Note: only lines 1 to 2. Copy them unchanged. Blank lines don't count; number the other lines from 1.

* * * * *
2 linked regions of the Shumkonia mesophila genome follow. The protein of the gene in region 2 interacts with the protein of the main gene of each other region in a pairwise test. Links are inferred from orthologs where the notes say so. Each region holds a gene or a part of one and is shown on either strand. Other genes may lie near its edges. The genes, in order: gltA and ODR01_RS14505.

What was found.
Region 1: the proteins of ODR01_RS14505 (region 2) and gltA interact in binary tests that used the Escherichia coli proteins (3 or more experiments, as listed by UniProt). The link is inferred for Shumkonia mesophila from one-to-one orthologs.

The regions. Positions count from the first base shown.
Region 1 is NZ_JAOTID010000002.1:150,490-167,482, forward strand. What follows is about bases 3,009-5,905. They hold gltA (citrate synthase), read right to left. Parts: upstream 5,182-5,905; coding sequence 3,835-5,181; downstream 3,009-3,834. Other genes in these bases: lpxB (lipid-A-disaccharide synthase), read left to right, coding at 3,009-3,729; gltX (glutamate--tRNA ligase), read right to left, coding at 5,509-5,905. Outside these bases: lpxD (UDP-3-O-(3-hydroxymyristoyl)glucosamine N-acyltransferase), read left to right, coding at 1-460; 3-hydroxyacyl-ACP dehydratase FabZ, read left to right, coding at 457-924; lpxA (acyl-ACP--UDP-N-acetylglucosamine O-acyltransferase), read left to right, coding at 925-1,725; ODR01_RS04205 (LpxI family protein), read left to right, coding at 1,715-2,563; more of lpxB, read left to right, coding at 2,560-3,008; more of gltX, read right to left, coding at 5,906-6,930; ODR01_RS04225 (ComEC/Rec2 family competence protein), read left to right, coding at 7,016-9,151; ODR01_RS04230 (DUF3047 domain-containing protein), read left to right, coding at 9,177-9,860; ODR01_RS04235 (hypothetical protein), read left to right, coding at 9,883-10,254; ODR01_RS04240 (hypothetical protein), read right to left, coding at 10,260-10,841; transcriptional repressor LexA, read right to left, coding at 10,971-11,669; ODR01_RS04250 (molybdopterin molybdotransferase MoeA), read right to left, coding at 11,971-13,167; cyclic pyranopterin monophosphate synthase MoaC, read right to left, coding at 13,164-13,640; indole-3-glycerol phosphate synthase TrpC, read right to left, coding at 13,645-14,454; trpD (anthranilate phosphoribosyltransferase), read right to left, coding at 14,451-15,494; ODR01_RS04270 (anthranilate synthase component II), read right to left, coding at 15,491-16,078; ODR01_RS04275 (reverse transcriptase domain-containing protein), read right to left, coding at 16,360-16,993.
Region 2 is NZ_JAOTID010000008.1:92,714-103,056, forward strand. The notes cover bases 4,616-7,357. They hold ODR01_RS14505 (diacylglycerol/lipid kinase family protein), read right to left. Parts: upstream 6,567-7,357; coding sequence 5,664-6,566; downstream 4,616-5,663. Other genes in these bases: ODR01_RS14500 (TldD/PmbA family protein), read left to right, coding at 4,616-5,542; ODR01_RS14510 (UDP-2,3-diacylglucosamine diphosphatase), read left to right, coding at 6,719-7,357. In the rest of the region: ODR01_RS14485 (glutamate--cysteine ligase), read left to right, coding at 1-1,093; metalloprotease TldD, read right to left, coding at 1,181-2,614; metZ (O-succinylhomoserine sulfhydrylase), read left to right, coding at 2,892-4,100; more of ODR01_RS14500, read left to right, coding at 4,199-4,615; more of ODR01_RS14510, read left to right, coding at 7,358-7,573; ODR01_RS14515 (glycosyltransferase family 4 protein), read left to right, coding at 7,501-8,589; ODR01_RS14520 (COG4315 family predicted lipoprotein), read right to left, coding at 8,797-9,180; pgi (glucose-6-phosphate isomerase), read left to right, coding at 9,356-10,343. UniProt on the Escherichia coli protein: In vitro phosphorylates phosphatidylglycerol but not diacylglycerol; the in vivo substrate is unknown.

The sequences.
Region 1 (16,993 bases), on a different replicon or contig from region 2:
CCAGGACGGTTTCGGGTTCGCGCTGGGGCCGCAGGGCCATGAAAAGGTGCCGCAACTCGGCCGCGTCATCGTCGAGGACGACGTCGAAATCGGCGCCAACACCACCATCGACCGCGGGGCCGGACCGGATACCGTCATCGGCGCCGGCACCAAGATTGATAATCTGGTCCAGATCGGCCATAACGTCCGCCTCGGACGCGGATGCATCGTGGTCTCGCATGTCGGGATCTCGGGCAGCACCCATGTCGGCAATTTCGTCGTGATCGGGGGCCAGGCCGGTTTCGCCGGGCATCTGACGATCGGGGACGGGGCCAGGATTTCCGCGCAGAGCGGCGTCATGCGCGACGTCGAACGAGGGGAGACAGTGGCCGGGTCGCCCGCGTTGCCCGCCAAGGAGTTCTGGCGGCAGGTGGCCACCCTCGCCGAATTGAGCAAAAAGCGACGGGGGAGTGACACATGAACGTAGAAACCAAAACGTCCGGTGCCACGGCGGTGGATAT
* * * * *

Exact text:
2 linked regions of the Shumkonia mesophila genome follow. The protein of the gene in region 2 interacts with the protein of the main gene of each other region in a pairwise test. Links are inferred from orthologs where the notes say so. Each region holds a gene or a part of one and is shown on either strand. Other genes may lie near its edges. The genes, in order: gltA and ODR01_RS14505.

What was found.